The Open Group will be hosting the first ever TOGAF User Group Meeting in January—why start a user group?

The growth of TOGAF and popularity of the standard is so great at this point.  There’s a very substantial community of not just organizations but individuals using TOGAF in their daily lives and jobs. Only a small part of that community is the people who are involved in the The Open Group Architecture Forum, which evolves the standard. But we’ve just passed 50,000 TOGAF certifications, and there’s a substantial community worldwide who are always looking to better understand how they can use the standard for their organizations and what makes sense for them with TOGAF.

The idea of the User Group is to provide a forum for them as individuals—initially as a conference and then going forward as a virtual community—to learn from each other’s experiences of using TOGAF—tips and tricks, what works, what doesn’t work. We think there is a great appetite for that which isn’t being fulfilled at the moment other than very partially through LinkedIn Groups. TOGAF is a significant offering from The Open Group, and so it’s The Open Group that should be offering the User Group, and we are taking that opportunity.

TOGAF has been in use for 20 years already—so why start a User Group now?

Why now? In the past, we used to see presentations about successful implementations of Enterprise Architecture and the question we asked was always ‘Are you using TOGAF?’ Today, that’s pretty much a given. It’s not IF TOGAF is being used, but HOW. And people are using it for more than just IT projects or even Enterprise Architecture driven projects. At our Edinburgh conference, we learned that BAE Systems is using it for their entire operations in building nuclear submarines. They are actually using it for everything other than IT. It is also being picked up by HR departments. And there is a whole realm of disciplines inside organizations that could be picking up TOGAF and using it for different things.

The thing we always stress is to take TOGAF and use it for whatever makes sense within your organization. Don’t just try to absorb the whole thing—use it for what makes sense. And when you see presentations on it, people are almost apologetic about what they didn’t use. But that’s the whole point—it is capable of being used to a greater or lesser degree, depending on your needs and your organization.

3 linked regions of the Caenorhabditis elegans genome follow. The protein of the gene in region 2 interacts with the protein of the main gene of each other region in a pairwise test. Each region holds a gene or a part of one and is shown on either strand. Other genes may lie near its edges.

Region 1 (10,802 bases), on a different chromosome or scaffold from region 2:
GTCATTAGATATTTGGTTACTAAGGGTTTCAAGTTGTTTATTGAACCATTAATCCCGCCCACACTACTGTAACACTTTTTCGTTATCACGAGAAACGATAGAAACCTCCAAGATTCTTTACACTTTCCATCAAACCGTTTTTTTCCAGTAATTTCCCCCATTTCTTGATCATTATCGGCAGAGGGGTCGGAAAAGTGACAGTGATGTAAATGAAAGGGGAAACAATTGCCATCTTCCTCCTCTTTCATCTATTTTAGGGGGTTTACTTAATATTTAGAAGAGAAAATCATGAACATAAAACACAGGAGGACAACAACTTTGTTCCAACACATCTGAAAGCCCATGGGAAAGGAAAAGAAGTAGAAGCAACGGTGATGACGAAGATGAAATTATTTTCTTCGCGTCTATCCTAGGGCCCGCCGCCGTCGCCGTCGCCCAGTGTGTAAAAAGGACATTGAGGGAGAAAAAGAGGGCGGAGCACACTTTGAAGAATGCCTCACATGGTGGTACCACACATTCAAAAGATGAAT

What are you hoping that users will get out of the User Group meeting?

There are all sorts of ways to use TOGAF, and what we are trying to do with the User Group is enable and encourage users to share their experience and areas of interest, their views on what works and doesn’t work, what might need beefing up a bit, any gaps and what would be useful in terms of implementation. It’s really about how to use TOGAF on a daily basis. That is what we’re hoping—that people will come away with more ideas about that.

The two biggest things are the networking with their peers and the opportunity to discuss tips and tricks. Beyond that, there is the opportunity for those that don’t usually participate in the Architecture Forum to provide their ideas about how TOGAF can be improved, at a time when the next version is still being worked on and it’s still early enough to influence that. If there are suggestions made to the Forum members that seem to make sense, they do tend to take them onboard, so it is a way to get ideas heard and suggestions to the Forum.

What are you hoping that the Architecture Forum will gain from user input?

We’d like to get some initial reactions to what some of the current thinking is for the next version of TOGAF, and get some feedback and input on that. Also we’d hope to encourage people who haven’t seen the need to participate in the Forum to get involved, and we expect they will see that opportunity more clearly by getting an understanding of how things work inside The Open Group.

Will there be more User Group Meetings in the future?

The group itself will decide whether there’s interest in a virtual community as a long-term activity. We certainly intend to run User Group Meetings at quarterly events, assuming there is interest.

We’ve been thinking about doing a User Group for some time. We think there will be a lot of benefit for both users and The Open Group in doing it at this point in time—it feels like it’s the right time.

By The Open GroupSteve Nunn is President and CEO of The Open Group – a global consortium that enables the achievement of business objectives through IT standards. He is also President of the Association of Enterprise Architects (AEA).

Steve joined The Open Group in 1993, spending the majority of his time as Chief Operating Officer and General Counsel.   He was also CEO of the AEA from 2010 until 2015.

Steve is a lawyer by training, has an L.L.B. (Hons) in Law with French and retains a current legal practicing certificate.  Having spent most of his life in the UK, Steve has lived in the San Francisco Bay Area since 2007. He enjoys spending time with his family, walking, playing golf, 80s music and is a lifelong West Ham United fan.

Join the conversation!  @theopengroup #ogSFO

 

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Filed under Events 2016, Steve Nunn, The Open Group, TOGAF®, Uncategorized